Acart Communications and our longtime clients the Traffic Injury Research Foundation (TIRF) and Brewers Association of Canada (as sponsor) recently partnered with Arrive Alive and The Student Life Education Company to launch a new kind of anti-impaired-driving campaign.
TIRF is an esteemed research organization that investigates the human causes of road injuries and fatalities, and works with worldwide government, and law enforcement agencies, and other organizations to develop harm reduction strategies that are based on science rather than shock.
The new campaign, “Change The Conversation”, avoids the traditional tactics of scare and guilt (as seen in many MADD campaigns) and instead focusses on reinforcing the positive behaviours of the majority of Canadian drivers and presenting that as the norm. As the campaign site states:
“The good news is that today, 81% of licensed drivers never drive after drinking. The bad news is that more than 30% of road deaths continue to be alcohol-related. It’s time to Change the Conversation. Learn more about the impaired driving problem and Speak Your Mind to prevent deaths and injuries on our roads. Share what you’re doing and what works with friends and communities across Canada to help others.”
The campaign backs its “normalization” statements with statistics and facts that reflect both the positive trends and pervasive dangers in Canada’s drinking and driving record.
The objective is to get Canadians, especially youth, to feel emboldened to speak their minds to peers who still drink and drive irresponsibly. Over the next few months, TIRF will be encouraging and sharing stories from people who have made a conscious choice not to drive intoxicated, and have spoken up for what they believe is right.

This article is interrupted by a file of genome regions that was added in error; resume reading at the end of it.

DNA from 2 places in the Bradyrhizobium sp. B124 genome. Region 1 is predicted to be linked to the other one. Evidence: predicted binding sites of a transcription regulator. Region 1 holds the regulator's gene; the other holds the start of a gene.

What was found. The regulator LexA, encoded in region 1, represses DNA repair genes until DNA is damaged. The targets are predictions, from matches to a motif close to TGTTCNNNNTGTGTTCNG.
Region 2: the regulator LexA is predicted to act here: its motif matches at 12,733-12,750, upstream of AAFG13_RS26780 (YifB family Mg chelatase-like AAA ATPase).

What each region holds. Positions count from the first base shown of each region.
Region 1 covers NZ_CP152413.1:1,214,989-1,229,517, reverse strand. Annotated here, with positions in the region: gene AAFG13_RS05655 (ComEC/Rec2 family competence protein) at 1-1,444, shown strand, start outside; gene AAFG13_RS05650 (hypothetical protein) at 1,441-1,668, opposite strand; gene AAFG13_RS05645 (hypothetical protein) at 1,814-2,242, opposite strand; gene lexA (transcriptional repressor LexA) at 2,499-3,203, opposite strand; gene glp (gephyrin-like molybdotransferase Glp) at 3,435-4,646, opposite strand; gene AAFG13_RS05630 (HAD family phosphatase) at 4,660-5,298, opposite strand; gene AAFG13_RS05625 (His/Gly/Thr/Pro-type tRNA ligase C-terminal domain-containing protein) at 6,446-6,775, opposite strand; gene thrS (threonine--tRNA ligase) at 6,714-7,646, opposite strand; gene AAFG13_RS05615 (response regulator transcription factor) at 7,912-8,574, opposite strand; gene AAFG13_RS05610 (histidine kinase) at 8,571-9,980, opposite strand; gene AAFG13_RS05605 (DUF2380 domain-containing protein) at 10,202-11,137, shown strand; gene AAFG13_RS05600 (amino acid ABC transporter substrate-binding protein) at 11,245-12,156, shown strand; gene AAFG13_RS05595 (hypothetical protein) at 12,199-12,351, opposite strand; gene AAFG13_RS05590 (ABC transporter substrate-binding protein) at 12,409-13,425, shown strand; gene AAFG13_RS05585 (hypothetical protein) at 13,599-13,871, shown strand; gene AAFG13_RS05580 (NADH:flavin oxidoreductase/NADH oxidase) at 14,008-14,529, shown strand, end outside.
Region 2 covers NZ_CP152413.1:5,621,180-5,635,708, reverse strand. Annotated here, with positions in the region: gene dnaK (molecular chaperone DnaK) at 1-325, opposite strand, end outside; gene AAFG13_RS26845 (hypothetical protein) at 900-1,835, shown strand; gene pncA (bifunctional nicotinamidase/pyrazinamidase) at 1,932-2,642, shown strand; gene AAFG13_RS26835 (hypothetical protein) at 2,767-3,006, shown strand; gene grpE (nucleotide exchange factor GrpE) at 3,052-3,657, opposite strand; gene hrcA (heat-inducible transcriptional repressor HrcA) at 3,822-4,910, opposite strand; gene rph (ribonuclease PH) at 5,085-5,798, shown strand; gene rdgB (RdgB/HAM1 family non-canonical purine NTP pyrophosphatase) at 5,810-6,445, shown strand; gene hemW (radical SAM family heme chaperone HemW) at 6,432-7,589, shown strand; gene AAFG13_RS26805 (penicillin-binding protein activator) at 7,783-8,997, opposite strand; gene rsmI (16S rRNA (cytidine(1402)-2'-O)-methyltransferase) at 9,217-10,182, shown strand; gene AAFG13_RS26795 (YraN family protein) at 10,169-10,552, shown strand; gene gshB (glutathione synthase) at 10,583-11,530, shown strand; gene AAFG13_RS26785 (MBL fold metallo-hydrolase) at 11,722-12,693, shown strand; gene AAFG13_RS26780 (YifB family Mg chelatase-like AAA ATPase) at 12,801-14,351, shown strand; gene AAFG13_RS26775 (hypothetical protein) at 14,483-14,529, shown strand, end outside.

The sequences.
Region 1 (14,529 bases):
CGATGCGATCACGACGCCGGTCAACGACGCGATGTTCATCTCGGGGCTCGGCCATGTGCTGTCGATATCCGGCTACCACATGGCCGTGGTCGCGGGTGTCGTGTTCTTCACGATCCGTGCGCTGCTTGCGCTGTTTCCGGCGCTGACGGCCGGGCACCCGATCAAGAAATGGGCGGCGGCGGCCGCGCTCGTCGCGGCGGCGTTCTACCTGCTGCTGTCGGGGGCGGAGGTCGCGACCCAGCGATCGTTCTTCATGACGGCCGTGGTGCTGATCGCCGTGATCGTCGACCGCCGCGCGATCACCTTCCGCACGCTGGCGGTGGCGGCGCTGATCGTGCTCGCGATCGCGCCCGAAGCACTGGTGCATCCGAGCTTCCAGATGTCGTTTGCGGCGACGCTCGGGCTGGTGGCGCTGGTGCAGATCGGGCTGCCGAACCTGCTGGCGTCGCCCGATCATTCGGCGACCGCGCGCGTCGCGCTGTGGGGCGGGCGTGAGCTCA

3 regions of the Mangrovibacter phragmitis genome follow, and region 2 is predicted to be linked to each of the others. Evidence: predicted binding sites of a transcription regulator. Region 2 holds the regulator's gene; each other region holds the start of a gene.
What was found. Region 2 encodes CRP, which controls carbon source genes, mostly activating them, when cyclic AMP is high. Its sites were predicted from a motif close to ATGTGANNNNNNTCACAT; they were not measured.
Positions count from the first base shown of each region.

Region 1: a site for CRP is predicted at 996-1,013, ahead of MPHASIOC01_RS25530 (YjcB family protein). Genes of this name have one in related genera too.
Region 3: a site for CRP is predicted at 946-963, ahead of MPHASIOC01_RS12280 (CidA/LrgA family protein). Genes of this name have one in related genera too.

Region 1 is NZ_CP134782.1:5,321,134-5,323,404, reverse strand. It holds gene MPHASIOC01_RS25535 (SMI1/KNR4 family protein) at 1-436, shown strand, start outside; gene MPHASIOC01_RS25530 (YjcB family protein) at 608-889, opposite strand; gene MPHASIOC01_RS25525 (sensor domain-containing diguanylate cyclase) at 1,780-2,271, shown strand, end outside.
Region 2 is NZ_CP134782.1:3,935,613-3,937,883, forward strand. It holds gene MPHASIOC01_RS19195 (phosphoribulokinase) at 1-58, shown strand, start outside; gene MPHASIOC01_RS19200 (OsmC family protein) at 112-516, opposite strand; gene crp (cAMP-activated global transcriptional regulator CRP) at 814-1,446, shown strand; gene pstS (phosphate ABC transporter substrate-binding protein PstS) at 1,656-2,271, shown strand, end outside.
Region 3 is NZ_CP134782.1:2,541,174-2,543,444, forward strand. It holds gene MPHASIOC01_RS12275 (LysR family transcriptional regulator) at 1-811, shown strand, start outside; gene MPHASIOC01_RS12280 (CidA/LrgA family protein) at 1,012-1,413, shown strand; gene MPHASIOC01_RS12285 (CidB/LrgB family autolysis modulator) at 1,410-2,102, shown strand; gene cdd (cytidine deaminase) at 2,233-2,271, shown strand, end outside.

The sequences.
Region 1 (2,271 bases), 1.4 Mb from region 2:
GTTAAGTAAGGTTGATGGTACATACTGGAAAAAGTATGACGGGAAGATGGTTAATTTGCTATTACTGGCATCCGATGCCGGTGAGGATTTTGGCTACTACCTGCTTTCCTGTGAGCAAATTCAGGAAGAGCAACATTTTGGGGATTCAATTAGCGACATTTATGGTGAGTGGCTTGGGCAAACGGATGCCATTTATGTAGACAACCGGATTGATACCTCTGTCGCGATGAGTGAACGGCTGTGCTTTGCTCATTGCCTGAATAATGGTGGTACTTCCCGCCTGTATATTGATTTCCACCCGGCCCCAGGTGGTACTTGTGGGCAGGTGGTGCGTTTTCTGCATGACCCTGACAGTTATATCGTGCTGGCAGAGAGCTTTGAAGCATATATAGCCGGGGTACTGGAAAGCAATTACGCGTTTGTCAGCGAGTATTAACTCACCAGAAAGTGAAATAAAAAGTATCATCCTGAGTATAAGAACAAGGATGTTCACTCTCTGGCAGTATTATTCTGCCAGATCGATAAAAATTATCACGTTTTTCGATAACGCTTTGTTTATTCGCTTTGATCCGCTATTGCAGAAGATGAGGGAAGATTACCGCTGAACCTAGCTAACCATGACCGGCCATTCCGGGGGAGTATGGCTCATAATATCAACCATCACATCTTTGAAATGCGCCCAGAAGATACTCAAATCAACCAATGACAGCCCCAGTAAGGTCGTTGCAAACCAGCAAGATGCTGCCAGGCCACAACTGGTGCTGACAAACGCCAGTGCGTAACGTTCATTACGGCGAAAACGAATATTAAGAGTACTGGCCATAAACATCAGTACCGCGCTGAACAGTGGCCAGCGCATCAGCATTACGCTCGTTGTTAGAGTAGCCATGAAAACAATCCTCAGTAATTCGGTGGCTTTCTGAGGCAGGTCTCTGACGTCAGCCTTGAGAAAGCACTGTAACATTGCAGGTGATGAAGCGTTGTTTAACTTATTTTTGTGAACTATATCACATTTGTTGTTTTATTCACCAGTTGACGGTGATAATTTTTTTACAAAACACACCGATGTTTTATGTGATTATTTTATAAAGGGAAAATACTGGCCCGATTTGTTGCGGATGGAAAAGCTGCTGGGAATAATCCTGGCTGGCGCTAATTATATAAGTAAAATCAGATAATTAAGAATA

Of course, with a young audience and a pure social marketing message, this campaign mostly lives online. There is a campaign site, changetheconversation.ca, a Facebook page, a Twitter feed (@changetheconvo) and an eventual YouTube Channel. The campaign just launched yesterday (Nov. 17) so it may take some time to see these channels fully engage users.
Robyn Roberston, President and CEO of TIRF, summarizes: “This campaign is really about providing the public with good, easy to access and understand information that they can use to talk about the issue in their own social networks.”
Yesterday’s launch was attended by partners, politicians, law enforcement and well-wishers, and included demonstrations of breathalyzers, ignition interlock systems, and a driving simulator that challenged people to navigate virtual streets while wearing actual “beer goggles”…
There are also radio PSAs, written by Acart and produced by TIRF, that are getting picked up by stations across Canada.
Thanks to all the partners who gave us the opportunity to do work that matters, and to designer Leslie Stewart for making it look so cool.